2009__01__21202.jpg
GET EMAIL UPDATES FROM OKMAGAZINE

Chazz Palminteri is a wise man.

The Oscar-nominated actor, 57, sat down with me one snowy day in NYC to talk about his movie Yonkers Joe, which is in theaters now. The gambling flick tells the story of a father and a disabled child, and demonstrates the lengths he will go to care for his son.

Chazz certainly knows about family. He has been married to wife Gianna since 1992, and the couple have two children, Dante, 13, and Gabriella, 7.     

In this interview, he opens up about his family, his marriage, his famous costars Shia LeBeouf and Usher – and why his children must go to college.

In this movie, all you need is money to fix your problems. In real life, how does money change things?
Money changes a lot of things. There’s a misconception. Money can’t make you happy, but it definitely makes you comfortable. It brings independence.

What’s the biggest challenge you’ve overcome, and how did you get over it?
Being lazy. There was a point in my career where I got lazy, and I got over it by realizing that if I got lazy, things are not going to happen for me. Finally one day I went forth and I said ‘I’ve gotta change my life around’ and I wrote A Bronx Tale. That’s what did it.

Until then, I would spin my wheels a lot. I would go to class, but I wasn’t working as hard as I could’ve worked. People can work a lot harder than they really work. The real sin in mankind is laziness because so many people can be so much than they are. That’s why I wrote A Bronx Tale. The saddest thing in life is wasted time.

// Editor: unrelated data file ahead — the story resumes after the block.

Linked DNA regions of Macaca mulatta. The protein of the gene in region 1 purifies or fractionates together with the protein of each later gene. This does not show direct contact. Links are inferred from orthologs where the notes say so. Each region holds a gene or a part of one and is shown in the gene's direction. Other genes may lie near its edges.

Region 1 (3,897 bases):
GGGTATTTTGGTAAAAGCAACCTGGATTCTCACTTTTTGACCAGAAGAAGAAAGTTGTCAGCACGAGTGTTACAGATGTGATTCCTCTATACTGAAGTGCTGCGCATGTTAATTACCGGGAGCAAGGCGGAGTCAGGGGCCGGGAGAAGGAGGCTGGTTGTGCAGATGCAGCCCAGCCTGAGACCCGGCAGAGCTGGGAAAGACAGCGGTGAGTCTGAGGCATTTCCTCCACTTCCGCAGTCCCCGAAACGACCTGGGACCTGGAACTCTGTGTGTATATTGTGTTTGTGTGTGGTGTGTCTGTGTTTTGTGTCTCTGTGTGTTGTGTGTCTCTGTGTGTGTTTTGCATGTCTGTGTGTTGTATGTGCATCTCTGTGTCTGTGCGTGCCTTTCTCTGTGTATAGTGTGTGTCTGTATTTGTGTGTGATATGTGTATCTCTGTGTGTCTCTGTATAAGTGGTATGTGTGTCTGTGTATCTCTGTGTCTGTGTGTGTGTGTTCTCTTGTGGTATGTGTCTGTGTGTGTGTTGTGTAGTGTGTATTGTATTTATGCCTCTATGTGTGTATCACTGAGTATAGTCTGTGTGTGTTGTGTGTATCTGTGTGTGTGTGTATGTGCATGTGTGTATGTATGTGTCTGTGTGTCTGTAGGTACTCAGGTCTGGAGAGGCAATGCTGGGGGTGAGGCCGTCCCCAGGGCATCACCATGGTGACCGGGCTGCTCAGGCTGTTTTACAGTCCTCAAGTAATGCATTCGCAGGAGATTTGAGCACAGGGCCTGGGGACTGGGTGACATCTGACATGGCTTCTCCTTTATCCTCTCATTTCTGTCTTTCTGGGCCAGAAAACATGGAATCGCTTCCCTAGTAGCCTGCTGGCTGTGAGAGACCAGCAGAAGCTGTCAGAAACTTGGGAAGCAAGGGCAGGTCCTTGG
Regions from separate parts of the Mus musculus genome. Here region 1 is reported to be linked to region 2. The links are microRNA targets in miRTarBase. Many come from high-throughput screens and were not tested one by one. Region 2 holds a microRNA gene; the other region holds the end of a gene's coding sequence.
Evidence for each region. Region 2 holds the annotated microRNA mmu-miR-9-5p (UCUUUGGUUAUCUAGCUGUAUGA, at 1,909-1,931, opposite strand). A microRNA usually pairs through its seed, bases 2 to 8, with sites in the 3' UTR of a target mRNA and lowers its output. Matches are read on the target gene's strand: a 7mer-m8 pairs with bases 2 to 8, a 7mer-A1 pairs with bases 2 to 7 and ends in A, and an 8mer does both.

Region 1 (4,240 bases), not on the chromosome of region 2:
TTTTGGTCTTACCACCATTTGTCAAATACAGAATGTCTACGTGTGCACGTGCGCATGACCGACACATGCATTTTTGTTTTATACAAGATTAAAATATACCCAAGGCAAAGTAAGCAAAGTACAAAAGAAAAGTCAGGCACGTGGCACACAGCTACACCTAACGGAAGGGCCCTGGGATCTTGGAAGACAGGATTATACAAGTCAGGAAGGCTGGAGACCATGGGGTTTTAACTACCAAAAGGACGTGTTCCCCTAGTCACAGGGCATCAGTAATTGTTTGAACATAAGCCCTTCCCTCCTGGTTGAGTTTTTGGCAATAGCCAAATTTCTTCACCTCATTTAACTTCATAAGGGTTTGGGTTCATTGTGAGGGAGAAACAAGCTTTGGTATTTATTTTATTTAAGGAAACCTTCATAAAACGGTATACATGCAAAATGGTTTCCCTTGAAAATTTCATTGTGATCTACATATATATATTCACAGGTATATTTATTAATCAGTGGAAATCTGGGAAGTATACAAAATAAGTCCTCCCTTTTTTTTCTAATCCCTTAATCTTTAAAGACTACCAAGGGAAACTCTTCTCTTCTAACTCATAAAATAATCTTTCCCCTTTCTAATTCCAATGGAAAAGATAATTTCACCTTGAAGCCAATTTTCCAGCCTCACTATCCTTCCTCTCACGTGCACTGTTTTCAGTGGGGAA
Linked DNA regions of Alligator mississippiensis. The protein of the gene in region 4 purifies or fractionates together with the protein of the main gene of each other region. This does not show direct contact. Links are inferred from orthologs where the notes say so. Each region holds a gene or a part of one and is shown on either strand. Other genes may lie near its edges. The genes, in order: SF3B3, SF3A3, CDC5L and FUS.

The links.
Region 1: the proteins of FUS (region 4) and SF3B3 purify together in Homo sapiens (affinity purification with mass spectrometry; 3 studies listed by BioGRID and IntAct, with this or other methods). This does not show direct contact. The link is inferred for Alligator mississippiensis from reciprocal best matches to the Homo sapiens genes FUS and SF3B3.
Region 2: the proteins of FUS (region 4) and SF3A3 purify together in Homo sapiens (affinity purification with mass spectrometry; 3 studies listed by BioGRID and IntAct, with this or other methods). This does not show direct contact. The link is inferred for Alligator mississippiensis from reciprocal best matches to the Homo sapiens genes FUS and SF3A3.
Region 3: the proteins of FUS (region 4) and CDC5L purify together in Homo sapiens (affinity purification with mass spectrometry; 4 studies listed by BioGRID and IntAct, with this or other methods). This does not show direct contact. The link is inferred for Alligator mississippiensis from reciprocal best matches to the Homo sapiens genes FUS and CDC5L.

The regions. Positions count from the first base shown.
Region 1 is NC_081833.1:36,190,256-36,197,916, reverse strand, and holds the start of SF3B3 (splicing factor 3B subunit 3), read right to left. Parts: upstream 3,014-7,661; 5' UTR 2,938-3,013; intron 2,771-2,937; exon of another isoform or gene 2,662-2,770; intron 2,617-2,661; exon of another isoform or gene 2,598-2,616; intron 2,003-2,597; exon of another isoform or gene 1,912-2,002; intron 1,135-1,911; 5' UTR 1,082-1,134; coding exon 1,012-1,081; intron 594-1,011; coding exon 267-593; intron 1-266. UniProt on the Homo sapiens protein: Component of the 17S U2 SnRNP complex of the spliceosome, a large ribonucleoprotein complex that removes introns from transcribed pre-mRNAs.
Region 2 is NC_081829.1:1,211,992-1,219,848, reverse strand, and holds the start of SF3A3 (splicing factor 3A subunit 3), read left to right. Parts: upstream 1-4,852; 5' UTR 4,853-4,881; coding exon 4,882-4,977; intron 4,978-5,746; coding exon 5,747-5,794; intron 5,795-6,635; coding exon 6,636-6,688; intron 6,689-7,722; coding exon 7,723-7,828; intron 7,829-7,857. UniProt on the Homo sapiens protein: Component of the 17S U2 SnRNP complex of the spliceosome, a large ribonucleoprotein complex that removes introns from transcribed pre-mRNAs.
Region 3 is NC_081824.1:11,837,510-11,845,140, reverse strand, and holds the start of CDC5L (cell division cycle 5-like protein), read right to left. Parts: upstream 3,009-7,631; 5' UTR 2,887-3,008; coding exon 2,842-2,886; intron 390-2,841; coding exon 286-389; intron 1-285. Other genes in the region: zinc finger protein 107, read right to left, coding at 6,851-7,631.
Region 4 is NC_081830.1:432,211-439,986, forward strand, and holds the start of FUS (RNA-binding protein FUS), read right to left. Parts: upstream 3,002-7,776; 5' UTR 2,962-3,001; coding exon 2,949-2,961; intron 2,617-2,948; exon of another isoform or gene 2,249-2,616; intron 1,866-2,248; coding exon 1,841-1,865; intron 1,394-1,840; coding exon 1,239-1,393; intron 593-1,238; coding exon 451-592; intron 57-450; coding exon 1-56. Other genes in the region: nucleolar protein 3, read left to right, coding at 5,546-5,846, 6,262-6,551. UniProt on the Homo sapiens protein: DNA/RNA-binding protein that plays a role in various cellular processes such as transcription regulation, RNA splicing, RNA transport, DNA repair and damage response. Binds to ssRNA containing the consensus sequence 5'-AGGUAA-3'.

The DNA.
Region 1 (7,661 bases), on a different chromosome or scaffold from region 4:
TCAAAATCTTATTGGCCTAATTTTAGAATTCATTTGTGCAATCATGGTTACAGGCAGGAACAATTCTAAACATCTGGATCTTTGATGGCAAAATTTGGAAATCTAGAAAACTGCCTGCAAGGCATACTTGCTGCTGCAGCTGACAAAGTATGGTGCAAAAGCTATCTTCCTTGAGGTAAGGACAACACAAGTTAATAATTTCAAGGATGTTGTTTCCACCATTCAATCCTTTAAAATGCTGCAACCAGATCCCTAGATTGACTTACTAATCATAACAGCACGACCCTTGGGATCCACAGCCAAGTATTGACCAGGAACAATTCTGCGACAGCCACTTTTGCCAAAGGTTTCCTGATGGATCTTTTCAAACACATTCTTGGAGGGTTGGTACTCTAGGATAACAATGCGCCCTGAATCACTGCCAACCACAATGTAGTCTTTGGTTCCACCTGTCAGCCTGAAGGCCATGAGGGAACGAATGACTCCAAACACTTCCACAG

You have two children, Dante, 13, and Gabriella, 7. What are they into these days?
My kids love sports, but they also love show business. My son likes to play guitar and piano. He’s like a rock star. He also loves acting. So does my daughter – she loves singing and acting. I have two kids here who want to be in the business. That’s OK – I’ll help them as much as I can, and then it’s up to them to decide whether they want to do it.

They have to go to college. Once they graduate college, they can do whatever they want, but they can never do drugs. If you fool around with drugs, sooner or later you will go down.

Why is college important to you?
That’s an absolute rule. You’ve gotta graduate from college. It will give them a well-roundedness that you need in dealing with people. Anytime you get an education – the discipline of an education, and what you have to do to get it – I think helps you as you get older.

How has fatherhood changed you?
Fatherhood has changed me. It’s made me more responsible. It’s not just me I have to worry about. It’s not just me and my wife – it’s these kids that walk around and look at you and go ‘daddy, what’s up? What’s going on dad? Are you going to pay for my college? Can I have a car? Can I have this? Can I have that?’ You can’t let them down.

In life – and people might disagree with me on this – but I feel if you’re a failure as a father, I think that’s hard to take. If you’re a success in all of your life but you’re a failure as a father, that’s a real big knock on you.